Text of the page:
“I applaud the RACGP’s efforts to get general practice better recognised and valued. However, in the campaign video, the doctor is represented as the sage authority while the patients are represented as passive recipients of the doctor’s view of them and their lives.”

“The characterisation was at odds with all the evidence showing that approaches which encourage patient-centred and patient-engaged care produce better outcomes. This aspect of the doctor-patient relationship could have been better reflected.”

Pharmacists and General Practice

“CHF supports a stronger role for pharmacists in general practice in areas such as medication support. It would be in the patient’s interest for general practice to have non-dispensing pharmacists as part of the team available to advise on quality use of medicines, hopefully freeing up GPs to focus on time-consuming, complex cases requiring medical expertise.”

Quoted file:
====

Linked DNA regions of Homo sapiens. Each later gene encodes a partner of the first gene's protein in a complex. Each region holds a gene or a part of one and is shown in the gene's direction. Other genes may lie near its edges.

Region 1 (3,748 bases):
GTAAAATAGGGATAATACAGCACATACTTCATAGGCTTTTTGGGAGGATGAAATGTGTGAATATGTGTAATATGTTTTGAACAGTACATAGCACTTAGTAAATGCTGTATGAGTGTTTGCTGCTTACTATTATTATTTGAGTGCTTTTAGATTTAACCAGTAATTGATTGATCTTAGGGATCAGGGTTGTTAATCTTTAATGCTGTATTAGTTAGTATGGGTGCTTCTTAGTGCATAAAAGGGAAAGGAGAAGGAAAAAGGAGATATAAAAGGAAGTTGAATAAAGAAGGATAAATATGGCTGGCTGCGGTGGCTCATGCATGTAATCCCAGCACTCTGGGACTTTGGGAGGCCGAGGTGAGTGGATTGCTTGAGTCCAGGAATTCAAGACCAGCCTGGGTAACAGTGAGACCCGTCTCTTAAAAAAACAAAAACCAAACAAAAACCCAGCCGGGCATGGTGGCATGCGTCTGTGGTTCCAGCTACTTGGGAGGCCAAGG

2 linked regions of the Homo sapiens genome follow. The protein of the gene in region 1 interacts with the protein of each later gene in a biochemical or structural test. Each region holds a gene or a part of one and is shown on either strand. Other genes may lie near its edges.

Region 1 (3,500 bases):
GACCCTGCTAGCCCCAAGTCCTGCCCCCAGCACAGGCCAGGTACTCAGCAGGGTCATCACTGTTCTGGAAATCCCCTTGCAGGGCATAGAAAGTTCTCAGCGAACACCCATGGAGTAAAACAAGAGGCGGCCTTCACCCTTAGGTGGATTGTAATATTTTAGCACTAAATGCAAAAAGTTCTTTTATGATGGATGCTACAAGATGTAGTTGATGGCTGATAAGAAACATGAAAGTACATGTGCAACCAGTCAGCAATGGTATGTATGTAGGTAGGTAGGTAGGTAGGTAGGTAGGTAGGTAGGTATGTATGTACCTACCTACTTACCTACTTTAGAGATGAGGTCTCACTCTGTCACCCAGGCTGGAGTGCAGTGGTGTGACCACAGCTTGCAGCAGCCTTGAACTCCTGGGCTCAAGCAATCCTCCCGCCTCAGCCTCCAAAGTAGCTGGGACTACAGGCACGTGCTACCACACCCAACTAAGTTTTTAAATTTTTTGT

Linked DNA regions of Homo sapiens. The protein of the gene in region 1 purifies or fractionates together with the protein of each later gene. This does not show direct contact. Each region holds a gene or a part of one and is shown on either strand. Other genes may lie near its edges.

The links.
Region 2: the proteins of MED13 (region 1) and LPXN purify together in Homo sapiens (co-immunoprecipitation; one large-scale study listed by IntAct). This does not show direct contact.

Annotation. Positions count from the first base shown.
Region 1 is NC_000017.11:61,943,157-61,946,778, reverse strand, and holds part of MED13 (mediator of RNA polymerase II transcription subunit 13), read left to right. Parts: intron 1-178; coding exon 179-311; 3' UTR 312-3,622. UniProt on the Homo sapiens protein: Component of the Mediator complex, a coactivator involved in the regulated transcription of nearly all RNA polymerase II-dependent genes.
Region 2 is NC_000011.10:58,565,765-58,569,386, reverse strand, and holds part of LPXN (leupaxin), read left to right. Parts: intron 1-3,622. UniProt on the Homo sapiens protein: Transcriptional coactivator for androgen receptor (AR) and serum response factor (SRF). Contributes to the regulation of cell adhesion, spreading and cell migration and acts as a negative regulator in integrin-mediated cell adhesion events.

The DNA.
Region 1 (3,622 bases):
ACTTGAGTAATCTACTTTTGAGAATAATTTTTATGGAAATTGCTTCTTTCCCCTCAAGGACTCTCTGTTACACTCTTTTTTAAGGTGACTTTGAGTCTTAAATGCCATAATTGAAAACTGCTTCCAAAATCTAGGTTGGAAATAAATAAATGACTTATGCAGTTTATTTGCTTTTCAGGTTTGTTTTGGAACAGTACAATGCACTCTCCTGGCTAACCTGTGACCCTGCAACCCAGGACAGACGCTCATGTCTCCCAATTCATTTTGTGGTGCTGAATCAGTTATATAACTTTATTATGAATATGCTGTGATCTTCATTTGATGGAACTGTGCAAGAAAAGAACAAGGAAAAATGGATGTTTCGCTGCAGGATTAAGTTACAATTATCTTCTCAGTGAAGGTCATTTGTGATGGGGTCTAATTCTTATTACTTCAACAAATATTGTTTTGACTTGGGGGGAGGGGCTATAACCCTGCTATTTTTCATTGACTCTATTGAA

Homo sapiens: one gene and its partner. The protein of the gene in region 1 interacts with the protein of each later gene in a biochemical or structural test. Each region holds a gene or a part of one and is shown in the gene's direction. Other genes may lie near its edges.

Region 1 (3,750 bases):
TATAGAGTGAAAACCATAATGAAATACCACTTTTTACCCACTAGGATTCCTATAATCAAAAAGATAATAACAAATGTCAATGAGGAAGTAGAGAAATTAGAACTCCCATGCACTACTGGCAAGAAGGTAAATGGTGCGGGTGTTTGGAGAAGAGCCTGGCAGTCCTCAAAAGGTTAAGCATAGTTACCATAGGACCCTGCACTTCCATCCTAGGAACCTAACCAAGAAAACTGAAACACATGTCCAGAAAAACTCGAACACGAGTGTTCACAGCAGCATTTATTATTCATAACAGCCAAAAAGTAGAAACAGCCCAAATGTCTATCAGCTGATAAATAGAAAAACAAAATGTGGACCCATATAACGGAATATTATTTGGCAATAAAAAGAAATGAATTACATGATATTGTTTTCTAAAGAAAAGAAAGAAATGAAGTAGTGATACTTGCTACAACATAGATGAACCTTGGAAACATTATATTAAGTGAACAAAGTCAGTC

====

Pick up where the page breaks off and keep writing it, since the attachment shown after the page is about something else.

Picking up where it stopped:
“Expanding the scope for dispensing pharmacists to provide medical advice in pharmacies would also be supported by CHF provided the role was strictly within the pharmacist’s qualifications, was coordinated with the patient’s GP or local GP and where necessary, the services performed in a private area. Both options are good ways to make better use of an existing valued workforce.”

Patients or consumers?

“There is a continuing debate on the patient-consumer dichotomy. We prefer the use of the word ‘consumer’ when talking in terms of the health system generally. In that context we think the word consumer more accurately expresses the non-dependent status of a citizen and customer of health services and products.”

“The word ‘patient’ is appropriate when referring to an individual under treatment of a clinician where the patient’s outcome is directly dependent on the clinician.”